Compliance to oral antibiotic regimens can be challenging due to a multitude of reasons including patient misunderstanding and perceived improvement with symptom resolution prior to completion of an antibiotic course. This poses further barriers in the pediatric patient population due to patient preferences and poor education on the purpose of antibiotics. Beyond the issue of resistance, which has been well documented and studied, patient or physician noncompliance to an adequate treatment duration may result in an unfavorable outcome. In addition to the complication seen in this case, our patient was at increased risk for all side effects of imaging and treatment methods including high-resolution CT scan, bronchoscopy, central line placement, and prolonged intravenous antibiotics. We hope that our case will serve as a reminder and an example for physicians and patients alike of the consequences to erroneous and inadequate antibiotic treatment, regardless of the reason.
Conflicts of Interest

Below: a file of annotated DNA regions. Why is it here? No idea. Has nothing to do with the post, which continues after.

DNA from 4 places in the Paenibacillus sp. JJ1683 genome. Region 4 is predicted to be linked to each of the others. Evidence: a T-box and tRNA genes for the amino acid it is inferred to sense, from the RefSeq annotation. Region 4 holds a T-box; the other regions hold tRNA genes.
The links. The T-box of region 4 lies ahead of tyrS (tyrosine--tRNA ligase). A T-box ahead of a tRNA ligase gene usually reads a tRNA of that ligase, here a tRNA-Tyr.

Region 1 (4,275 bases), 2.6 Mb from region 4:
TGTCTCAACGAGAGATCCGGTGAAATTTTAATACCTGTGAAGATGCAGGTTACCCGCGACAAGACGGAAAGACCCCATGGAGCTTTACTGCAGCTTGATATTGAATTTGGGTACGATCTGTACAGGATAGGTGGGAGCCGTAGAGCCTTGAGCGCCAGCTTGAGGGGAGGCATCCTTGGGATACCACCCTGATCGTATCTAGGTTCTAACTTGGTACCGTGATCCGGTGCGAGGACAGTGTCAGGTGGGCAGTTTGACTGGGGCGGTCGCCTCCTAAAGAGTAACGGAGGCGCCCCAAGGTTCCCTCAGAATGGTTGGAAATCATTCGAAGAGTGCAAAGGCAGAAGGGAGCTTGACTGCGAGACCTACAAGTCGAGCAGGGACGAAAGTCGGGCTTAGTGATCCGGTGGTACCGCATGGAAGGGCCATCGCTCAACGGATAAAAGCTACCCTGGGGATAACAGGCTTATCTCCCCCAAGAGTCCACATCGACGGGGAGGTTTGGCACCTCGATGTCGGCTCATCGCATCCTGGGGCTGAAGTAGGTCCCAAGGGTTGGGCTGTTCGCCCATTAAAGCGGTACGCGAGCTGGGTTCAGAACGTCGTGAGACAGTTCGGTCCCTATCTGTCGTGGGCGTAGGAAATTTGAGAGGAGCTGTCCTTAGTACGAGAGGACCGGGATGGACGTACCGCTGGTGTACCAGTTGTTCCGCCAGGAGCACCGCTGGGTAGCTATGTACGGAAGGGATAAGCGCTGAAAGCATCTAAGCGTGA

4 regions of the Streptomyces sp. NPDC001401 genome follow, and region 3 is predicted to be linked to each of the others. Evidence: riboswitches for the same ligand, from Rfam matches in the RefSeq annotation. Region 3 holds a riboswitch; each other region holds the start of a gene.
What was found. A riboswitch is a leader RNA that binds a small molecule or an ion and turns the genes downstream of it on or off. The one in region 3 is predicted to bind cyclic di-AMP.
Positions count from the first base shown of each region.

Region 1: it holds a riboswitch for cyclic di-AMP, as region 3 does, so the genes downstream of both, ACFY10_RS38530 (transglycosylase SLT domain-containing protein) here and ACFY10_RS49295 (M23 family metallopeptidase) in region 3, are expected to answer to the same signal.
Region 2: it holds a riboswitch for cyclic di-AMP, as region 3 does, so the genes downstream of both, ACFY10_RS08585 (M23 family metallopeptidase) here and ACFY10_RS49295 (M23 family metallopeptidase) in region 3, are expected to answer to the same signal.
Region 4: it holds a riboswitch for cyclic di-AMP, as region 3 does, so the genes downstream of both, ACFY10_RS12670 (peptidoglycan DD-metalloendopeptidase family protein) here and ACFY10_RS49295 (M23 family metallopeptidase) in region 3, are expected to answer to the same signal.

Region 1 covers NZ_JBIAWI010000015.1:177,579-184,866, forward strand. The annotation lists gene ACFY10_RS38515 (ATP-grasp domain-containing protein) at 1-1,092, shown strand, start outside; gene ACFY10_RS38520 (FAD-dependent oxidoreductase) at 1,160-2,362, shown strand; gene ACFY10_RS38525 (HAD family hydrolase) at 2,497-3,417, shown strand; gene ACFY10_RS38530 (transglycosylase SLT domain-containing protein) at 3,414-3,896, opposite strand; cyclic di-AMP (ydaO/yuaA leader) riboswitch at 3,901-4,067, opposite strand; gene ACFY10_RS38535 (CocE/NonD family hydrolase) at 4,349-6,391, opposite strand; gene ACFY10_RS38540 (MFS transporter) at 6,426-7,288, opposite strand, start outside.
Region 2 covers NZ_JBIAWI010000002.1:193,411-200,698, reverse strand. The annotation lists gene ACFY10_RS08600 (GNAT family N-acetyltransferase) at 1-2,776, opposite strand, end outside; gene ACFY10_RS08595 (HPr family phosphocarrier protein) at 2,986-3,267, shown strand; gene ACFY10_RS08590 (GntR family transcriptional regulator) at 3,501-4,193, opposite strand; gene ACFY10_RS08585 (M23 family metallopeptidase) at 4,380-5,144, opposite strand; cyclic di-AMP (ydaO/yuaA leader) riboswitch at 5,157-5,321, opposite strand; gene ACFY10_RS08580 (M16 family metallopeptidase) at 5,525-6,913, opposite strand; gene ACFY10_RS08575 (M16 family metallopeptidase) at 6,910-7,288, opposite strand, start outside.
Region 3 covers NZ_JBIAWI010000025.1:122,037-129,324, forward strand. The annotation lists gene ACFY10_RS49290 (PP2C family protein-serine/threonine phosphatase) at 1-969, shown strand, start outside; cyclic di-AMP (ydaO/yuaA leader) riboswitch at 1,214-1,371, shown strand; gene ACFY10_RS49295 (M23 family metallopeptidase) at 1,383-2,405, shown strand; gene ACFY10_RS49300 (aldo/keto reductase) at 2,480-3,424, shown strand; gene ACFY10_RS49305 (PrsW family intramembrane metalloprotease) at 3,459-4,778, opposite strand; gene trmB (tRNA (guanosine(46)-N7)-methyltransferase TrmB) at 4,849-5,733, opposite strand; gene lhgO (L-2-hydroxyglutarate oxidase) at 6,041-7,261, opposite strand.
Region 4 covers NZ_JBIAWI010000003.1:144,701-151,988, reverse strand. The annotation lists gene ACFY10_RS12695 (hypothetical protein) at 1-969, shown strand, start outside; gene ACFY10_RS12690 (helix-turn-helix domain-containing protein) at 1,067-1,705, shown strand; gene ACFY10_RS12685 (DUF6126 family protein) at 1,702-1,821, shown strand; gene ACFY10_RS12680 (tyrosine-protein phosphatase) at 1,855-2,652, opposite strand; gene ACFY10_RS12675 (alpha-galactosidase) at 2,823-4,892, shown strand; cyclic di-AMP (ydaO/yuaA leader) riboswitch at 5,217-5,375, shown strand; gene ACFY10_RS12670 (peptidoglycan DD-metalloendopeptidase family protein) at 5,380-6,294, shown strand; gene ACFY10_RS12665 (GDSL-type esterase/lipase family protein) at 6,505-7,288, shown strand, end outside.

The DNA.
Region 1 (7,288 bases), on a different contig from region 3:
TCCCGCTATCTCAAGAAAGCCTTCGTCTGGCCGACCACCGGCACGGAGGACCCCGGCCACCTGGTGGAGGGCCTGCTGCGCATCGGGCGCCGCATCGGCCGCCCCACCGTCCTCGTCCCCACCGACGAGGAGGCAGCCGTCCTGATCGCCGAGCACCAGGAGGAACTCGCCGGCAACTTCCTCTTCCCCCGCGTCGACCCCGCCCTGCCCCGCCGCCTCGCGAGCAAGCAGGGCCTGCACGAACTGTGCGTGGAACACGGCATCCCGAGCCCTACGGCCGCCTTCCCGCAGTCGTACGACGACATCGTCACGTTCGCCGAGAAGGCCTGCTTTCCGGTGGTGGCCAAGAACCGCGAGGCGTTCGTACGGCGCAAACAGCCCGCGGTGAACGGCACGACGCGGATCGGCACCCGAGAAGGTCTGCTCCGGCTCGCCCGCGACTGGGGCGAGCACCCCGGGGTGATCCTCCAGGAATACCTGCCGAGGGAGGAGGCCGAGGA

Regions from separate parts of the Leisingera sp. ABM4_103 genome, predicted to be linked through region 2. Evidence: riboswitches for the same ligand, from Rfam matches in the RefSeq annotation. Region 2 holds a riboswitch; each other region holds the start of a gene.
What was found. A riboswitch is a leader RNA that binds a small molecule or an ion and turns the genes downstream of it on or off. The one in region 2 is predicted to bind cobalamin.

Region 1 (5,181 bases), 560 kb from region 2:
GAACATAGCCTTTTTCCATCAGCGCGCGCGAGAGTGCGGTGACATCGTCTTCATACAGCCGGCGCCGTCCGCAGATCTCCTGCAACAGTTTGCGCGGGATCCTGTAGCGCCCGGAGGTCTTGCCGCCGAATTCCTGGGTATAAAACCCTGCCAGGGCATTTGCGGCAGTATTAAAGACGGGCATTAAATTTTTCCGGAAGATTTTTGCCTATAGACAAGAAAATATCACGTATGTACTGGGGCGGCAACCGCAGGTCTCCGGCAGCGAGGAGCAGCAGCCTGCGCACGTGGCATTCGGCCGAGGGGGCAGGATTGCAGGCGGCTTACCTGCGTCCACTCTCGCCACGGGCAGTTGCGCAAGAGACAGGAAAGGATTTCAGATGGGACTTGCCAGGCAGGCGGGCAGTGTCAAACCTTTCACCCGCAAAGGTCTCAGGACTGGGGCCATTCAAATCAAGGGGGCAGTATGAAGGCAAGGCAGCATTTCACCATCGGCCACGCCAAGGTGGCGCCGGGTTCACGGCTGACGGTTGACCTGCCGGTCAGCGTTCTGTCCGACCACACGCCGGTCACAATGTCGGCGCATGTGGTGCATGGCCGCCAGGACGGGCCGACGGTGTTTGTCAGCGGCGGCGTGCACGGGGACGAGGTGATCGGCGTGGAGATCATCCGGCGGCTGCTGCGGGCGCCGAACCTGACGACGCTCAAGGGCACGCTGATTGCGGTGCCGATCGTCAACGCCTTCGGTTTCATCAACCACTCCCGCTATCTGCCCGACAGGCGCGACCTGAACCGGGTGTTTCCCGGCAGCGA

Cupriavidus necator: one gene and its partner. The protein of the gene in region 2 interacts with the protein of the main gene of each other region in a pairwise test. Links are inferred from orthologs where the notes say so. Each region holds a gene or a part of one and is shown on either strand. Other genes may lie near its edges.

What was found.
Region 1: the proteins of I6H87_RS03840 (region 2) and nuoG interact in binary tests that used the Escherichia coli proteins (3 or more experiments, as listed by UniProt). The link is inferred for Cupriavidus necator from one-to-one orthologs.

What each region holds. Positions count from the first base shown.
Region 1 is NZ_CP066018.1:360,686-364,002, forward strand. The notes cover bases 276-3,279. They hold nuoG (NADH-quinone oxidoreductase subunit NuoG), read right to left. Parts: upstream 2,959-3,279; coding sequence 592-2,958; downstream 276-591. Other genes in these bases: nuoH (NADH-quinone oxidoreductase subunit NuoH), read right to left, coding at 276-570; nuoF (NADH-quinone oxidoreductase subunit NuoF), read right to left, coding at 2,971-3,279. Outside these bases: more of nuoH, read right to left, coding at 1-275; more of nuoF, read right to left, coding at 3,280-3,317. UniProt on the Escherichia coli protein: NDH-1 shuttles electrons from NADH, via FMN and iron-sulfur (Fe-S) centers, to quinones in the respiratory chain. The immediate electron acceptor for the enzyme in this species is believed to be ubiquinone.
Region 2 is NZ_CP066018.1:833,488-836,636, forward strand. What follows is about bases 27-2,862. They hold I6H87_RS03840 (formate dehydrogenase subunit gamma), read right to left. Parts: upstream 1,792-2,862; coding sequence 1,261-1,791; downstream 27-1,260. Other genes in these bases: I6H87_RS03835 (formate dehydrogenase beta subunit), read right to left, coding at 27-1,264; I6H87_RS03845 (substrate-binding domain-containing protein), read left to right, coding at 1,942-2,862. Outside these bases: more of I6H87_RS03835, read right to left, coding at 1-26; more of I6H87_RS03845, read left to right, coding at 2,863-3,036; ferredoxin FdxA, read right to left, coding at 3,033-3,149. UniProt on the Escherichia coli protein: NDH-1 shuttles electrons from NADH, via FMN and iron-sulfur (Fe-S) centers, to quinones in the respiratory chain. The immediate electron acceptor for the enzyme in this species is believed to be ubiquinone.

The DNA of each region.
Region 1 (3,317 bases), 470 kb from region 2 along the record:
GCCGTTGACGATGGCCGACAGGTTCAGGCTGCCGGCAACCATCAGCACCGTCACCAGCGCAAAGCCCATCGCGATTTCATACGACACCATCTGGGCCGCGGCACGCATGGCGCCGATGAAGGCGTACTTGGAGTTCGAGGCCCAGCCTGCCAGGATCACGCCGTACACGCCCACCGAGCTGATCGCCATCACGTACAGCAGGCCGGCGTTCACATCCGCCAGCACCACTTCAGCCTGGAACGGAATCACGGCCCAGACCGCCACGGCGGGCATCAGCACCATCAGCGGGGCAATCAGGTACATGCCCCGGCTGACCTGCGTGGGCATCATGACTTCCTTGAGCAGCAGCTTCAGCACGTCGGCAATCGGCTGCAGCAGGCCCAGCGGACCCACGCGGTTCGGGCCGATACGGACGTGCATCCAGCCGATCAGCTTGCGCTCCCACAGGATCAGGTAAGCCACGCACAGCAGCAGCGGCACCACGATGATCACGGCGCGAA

The authors declare that they have no conflicts of interest.
Content retrieved from: https://www.ncbi.nlm.nih.gov/pmc/articles/PMC7102419/.
Author Information and Copyright
Case Rep Pulmonol. 2020; 2020: 5971348. Published online 2020 Mar 16. doi: 10.1155/2020/5971348 PMCID: PMC7102419 PMID: 32257494 Jake L. Cotton, 1 Tarig Ali-Dinar, 2 and Aledie Navas-Nazario 2
Jake L. Cotton
1Department of Surgery, University of Central Florida College of Medicine, Orlando, FL, USA Find articles by Jake L. Cotton
2Division of Pulmonology and Sleep Medicine, Nemours Children’s Hospital, Orlando, FL, USA Find articles by Tarig Ali-Dinar
2Division of Pulmonology and Sleep Medicine, Nemours Children’s Hospital, Orlando, FL, USA Find articles by Aledie Navas-Nazario Author information Article notes Copyright and License information Disclaimer 1Department of Surgery, University of Central Florida College of Medicine, Orlando, FL, USA 2Division of Pulmonology and Sleep Medicine, Nemours Children’s Hospital, Orlando, FL, USA Corresponding author. Aledie Navas-Nazario: email@example.com Academic Editor: Takeshi Terashima Received 2019 Oct 28; Revised 2020 Feb 7; Accepted 2020 Feb 17.
Copyright © 2020 Jake L. Cotton et al.